Since completing her education, Reed has performed with some of the finest orchestras in the country including the National, Colorado, St. Louis, and Kansas City Symphonies and was a fellow at the New World Symphony in Miami Beach, Florida from 2015 to 2017. Mary returned to South Carolina in the fall of 2020 to serve as Acting Principal Bass with the Charleston Symphony. 

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Brazilian pianist Ronaldo Rolim is acclaimed for his “special ability to present touching interpretations” (El Norte), “consummate elegance” (New York Concert Review) and “mastery of phrasing, agogic accents, and dynamics” (Oberbaselbieter Zeitung).


A winner of the 2017 Astral Artists National Auditions, he has performed extensively over four continents as a guest soloist, recitalist and chamber musician. Ronaldo has captured top prizes at numerous international competitions, including Géza Anda, James Mottram, Bösendorfer, San Marino, Lyon, and Teresa Carreño, and performed with groups such as the Tonhalle Orchester Zürich, Concerto Budapest, St. Petersburg State Capella Orchestra, Louisiana Philharmonic, Phoenix Symphony, and the Royal Liverpool Philharmonic Orchestra, as well as many of Brazil’s foremost ensembles.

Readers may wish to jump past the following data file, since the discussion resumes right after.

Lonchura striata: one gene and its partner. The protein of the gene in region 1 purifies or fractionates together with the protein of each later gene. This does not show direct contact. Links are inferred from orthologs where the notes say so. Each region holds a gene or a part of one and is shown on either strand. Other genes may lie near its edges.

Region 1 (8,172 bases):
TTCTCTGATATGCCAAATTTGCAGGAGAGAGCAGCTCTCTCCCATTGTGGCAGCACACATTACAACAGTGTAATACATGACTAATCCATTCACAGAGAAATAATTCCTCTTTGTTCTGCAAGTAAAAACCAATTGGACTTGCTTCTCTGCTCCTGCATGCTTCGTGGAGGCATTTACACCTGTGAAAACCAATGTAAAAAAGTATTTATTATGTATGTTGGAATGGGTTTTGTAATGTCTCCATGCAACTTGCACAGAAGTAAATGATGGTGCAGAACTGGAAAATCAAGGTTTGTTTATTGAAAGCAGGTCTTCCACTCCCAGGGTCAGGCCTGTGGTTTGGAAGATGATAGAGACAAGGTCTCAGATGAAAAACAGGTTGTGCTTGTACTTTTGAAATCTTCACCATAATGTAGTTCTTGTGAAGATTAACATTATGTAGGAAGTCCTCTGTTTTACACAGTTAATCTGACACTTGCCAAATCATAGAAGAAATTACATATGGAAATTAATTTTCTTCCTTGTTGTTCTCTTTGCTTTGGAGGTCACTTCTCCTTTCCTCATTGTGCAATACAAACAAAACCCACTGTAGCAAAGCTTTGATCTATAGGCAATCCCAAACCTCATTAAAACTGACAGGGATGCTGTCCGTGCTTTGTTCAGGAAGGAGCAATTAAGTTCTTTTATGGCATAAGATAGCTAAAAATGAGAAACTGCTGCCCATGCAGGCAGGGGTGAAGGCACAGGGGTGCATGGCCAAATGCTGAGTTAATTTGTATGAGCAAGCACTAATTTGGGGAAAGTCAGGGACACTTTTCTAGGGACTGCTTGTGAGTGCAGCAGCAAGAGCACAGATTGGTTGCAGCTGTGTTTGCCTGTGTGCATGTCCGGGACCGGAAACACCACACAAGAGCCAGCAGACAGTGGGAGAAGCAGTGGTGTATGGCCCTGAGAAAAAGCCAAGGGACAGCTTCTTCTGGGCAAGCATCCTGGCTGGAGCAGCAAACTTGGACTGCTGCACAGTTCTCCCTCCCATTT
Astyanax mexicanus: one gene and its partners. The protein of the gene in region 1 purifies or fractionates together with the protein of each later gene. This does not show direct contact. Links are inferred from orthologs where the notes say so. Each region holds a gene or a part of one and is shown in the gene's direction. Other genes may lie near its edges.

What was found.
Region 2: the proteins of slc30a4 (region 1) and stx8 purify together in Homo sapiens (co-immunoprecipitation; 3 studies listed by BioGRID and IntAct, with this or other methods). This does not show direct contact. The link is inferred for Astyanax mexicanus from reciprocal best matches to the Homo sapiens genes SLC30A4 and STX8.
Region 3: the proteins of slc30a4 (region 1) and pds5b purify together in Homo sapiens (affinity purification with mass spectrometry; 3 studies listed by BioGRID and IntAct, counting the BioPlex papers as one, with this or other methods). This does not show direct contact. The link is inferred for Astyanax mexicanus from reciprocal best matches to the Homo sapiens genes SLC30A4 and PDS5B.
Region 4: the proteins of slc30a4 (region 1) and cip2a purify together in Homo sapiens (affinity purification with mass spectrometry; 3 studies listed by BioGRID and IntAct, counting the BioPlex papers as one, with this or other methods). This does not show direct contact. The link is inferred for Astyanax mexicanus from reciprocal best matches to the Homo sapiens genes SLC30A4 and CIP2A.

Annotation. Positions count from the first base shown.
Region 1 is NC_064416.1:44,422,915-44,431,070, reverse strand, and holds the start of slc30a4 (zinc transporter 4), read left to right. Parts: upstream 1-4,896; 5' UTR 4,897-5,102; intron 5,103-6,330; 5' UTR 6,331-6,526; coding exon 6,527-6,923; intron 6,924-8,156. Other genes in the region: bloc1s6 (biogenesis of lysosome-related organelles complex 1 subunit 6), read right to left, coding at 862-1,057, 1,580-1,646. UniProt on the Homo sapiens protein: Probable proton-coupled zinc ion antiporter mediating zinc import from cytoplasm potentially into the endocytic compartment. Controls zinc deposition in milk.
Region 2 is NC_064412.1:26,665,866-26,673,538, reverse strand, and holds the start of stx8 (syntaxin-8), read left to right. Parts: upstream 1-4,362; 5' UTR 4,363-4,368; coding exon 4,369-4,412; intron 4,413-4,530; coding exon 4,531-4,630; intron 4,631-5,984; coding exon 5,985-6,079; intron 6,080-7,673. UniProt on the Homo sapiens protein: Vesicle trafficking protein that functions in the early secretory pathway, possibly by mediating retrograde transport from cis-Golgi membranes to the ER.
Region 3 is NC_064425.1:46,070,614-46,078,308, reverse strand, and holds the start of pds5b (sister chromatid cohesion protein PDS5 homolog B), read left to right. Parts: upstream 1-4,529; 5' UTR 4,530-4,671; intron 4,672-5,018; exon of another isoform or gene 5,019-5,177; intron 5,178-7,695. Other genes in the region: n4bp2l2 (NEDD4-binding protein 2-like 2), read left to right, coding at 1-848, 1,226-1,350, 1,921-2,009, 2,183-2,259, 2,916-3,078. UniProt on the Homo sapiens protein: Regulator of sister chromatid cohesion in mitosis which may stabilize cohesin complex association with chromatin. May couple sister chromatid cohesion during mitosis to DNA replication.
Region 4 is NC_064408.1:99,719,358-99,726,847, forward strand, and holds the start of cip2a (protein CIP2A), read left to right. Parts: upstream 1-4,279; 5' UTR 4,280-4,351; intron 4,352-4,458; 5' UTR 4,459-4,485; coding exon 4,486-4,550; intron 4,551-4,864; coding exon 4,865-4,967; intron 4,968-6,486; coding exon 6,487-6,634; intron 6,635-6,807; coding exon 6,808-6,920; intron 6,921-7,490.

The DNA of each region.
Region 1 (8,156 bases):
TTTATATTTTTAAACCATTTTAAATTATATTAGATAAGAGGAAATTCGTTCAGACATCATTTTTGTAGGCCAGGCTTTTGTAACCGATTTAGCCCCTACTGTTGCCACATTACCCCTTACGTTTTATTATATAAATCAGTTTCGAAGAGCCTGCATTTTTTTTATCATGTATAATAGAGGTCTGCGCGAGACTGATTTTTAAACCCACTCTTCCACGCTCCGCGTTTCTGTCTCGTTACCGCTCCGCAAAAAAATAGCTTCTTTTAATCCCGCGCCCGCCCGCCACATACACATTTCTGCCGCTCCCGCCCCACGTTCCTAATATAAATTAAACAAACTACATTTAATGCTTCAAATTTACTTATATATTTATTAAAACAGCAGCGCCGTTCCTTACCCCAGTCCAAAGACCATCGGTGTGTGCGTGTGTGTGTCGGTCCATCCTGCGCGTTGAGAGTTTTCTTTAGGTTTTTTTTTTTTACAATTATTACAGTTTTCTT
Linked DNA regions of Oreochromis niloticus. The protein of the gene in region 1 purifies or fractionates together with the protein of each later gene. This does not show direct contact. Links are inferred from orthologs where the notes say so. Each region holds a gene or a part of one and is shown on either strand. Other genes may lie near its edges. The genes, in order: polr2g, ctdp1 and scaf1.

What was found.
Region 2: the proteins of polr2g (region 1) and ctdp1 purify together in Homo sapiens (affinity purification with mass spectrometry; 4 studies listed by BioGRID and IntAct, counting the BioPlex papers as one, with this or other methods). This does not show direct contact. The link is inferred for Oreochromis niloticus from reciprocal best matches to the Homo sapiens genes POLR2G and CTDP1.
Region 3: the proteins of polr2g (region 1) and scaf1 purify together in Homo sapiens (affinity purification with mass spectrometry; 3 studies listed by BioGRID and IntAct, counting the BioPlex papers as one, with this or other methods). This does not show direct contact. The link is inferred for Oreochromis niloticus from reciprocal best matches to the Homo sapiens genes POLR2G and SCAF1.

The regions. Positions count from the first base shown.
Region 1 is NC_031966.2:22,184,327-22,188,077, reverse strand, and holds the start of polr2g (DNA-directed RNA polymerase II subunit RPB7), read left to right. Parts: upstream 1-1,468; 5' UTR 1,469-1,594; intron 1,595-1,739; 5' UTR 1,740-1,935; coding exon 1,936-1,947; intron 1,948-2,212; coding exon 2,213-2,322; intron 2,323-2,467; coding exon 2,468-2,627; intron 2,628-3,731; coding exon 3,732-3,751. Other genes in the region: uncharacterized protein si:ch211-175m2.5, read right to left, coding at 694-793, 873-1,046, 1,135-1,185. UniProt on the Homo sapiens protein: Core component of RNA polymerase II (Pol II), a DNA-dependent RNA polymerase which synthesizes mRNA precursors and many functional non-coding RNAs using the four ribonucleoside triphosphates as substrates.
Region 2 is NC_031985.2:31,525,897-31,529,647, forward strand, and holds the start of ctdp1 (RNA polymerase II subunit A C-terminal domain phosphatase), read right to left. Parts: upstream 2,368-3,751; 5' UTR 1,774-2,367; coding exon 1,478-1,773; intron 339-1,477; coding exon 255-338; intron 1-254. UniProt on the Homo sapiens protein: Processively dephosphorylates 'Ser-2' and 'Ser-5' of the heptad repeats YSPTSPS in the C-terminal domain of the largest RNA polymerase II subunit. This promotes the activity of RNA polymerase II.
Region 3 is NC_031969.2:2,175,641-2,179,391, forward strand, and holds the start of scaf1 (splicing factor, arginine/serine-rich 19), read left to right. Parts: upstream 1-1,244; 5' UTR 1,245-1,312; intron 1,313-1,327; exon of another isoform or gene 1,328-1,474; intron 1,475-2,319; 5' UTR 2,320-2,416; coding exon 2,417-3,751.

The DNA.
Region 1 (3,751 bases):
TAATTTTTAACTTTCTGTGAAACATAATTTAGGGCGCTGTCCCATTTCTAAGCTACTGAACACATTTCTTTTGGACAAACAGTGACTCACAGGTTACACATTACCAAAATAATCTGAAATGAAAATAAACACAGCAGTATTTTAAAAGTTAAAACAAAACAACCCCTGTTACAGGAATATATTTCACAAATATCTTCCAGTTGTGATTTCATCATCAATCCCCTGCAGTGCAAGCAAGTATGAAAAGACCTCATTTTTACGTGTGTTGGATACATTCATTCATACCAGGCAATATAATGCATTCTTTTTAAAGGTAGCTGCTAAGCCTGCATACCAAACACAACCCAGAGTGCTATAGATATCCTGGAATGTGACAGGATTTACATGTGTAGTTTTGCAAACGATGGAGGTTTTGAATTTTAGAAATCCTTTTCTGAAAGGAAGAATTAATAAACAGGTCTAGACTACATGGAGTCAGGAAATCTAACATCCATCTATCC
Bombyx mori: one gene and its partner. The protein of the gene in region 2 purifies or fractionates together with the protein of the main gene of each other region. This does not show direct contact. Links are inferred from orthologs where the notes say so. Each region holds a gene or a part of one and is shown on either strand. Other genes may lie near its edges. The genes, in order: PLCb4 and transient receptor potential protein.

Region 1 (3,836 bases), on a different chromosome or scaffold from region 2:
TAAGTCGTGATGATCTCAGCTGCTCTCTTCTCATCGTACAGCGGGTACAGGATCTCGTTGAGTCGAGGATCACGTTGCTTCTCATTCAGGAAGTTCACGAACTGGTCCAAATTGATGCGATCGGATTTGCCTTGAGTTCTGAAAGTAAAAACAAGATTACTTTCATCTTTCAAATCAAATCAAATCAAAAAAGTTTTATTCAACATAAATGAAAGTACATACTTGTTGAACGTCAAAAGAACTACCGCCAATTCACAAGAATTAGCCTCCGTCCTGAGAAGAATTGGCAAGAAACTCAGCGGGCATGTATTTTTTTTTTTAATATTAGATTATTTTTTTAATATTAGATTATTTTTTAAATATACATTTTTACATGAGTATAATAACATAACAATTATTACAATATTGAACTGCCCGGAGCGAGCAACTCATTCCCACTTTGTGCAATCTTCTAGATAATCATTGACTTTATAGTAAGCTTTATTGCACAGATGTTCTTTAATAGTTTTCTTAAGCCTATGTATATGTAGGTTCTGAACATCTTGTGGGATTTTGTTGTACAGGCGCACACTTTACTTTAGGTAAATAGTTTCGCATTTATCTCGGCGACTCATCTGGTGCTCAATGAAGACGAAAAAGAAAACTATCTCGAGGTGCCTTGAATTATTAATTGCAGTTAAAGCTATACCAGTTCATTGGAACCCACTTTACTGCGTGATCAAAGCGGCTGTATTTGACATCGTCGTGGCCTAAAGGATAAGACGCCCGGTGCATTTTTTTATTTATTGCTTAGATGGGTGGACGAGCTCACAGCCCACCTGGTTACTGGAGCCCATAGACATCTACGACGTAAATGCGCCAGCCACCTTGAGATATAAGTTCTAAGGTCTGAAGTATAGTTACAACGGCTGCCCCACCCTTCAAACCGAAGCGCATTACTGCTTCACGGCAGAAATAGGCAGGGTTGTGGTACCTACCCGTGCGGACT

A passionate advocate of chamber music, he is the founding member of Trio Appassionata, and greatly enjoys working with diverse chamber musicians, having performed with the Jasper, Aizuri and São Paulo quartets, and members of Ensemble Connect, the Baltimore Symphony, the Brazilian Symphony, and Bronx Arts Ensemble.


In 2019, Ronaldo released his latest album on Odradek Records, "Szymanowski - The Wartime Triptychs", devoted to the programmatic works the Polish composer wrote during World War I. The topic was extensively discussed in Mr. Rolim's doctoral thesis, completed in 2016 at Yale University.